“Sometimes when you’re not on the board, you’re seeing a guy in your position that’s getting his play played out in front of everyone,” defensive end Jaquan Henderson said. “You’re like, I want to be on the board as well the next day.”

With Collins, who it seems does nothing is without a purpose, the carrots – and sticks – are always out there. Losers in various practice drills have to do up-downs, the calisthenic that is the bane of football players everywhere. In Monday’s practice, running-backs coach Tashard Choice was over-the-top excited for running back Jerry Howard when he successfully picked up a blitz in the middle of the pocket. Choice rushed up to Howard after the play was over and screamed “YES! YES! YES!”

Howard had been struggling with that technique, and Choice had worked with him to help him improve, telling him to slow down and not overthink it. Monday represented a breakthrough.

“A lot of people don’t like to block, but I love to block,” Choice said. “So when they do it, I want them to see my excitement for them blocking more than they’ll see my excitement for them running.”

Part of Monday’s practice was a drill called “Thursday Races,” a kickoff simulation in which players basically run downfield as fast as they can after the kick. It’s a quintessential example of how Collins tries to add elements of fun to practice and workouts.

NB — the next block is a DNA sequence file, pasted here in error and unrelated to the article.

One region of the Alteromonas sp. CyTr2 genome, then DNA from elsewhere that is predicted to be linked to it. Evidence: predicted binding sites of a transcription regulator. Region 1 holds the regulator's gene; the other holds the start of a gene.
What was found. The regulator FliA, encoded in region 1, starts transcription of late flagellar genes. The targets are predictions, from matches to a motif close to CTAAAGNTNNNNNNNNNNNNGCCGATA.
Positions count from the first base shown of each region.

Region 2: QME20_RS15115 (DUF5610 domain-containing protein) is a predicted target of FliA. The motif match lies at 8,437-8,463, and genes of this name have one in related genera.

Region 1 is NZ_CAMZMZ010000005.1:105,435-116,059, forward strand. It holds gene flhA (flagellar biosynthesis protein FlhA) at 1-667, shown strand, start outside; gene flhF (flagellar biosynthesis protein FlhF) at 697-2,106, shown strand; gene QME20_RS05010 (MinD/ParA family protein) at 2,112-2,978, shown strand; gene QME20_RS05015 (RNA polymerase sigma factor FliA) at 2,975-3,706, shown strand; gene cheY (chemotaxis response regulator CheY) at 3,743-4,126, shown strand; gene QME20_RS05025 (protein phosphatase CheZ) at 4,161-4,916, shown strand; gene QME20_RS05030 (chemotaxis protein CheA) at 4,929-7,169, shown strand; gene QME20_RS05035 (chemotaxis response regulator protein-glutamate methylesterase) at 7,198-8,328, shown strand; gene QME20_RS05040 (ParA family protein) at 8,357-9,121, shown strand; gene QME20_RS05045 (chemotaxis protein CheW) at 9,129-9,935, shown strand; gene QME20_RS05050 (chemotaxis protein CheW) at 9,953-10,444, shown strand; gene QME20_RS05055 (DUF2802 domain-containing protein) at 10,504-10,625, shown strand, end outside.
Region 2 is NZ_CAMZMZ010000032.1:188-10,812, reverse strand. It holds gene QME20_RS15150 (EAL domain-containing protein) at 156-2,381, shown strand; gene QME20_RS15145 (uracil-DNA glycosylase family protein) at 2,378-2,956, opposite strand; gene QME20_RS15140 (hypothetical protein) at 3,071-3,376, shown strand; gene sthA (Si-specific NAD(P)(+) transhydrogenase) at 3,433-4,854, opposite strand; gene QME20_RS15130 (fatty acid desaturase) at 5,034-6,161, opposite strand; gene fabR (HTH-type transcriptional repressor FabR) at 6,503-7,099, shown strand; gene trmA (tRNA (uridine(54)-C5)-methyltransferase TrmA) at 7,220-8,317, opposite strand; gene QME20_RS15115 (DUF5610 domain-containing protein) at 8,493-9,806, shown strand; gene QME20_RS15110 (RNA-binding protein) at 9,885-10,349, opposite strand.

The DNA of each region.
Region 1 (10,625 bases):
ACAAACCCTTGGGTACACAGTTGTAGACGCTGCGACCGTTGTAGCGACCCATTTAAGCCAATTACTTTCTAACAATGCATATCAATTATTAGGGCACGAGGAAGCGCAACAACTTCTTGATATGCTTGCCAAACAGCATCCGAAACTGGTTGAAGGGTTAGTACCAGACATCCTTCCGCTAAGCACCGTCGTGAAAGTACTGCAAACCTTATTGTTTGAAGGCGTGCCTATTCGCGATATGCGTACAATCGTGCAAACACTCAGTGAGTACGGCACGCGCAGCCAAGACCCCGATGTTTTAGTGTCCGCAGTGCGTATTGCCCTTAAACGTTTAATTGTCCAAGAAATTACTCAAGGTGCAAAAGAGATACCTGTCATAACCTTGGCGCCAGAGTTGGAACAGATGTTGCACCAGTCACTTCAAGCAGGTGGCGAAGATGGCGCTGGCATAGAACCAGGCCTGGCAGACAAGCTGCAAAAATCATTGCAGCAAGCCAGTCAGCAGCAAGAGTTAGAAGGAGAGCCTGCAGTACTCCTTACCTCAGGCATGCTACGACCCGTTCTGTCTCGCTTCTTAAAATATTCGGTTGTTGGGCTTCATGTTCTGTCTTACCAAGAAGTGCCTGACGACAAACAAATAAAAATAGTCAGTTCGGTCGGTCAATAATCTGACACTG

The period is introduced with Kenny Loggins’ “Highway to the Danger Zone” blasted over the speakers in the indoor practice facility. Coaches and players place (pretend) bets on which kickoff unit member will record the top speed.

On Monday, defensive coordinator Andrew Thacker, strength-and-conditioning coach Lewis Caralla and a student assistant wearing a Halloween-costume cat head all raced downfield with the players. As players reached the end zone, the top speeds (in miles per hour) were read out over the speakers.

Players, who love to talk trash about who the fastest player is, get into Thursday Races.

“That’s a very, very important thing,” Henderson said.

At the team meeting before practice, Collins offered his expectation that Catapult records for speed “should be destroyed.” (Slot receiver Ahmarean Brown was up to the challenge, breaking the 23-mph barrier to break his own record.)

Offering praise seems to come naturally to Collins, who said that he learned from one of his grandfathers that, “It’s never a bad time to make somebody feel good about themselves.” But mixed into the levity and kind words, both in Thursday Races and with the team as a whole, is the higher objective to which he continually points the Jackets.

“If we’re playing at 21, 22 miles per hour on the regular, we’re an elite program,” Collins told his team. “Other teams aren’t going to play as hard as us, aren’t going to be trained to play at an elite level like we are.”

It was perhaps a definition of what Collins means when he describes Tech as an “effort-based program.” Should the Jackets reach that point someday, the praise likely will flow most freely.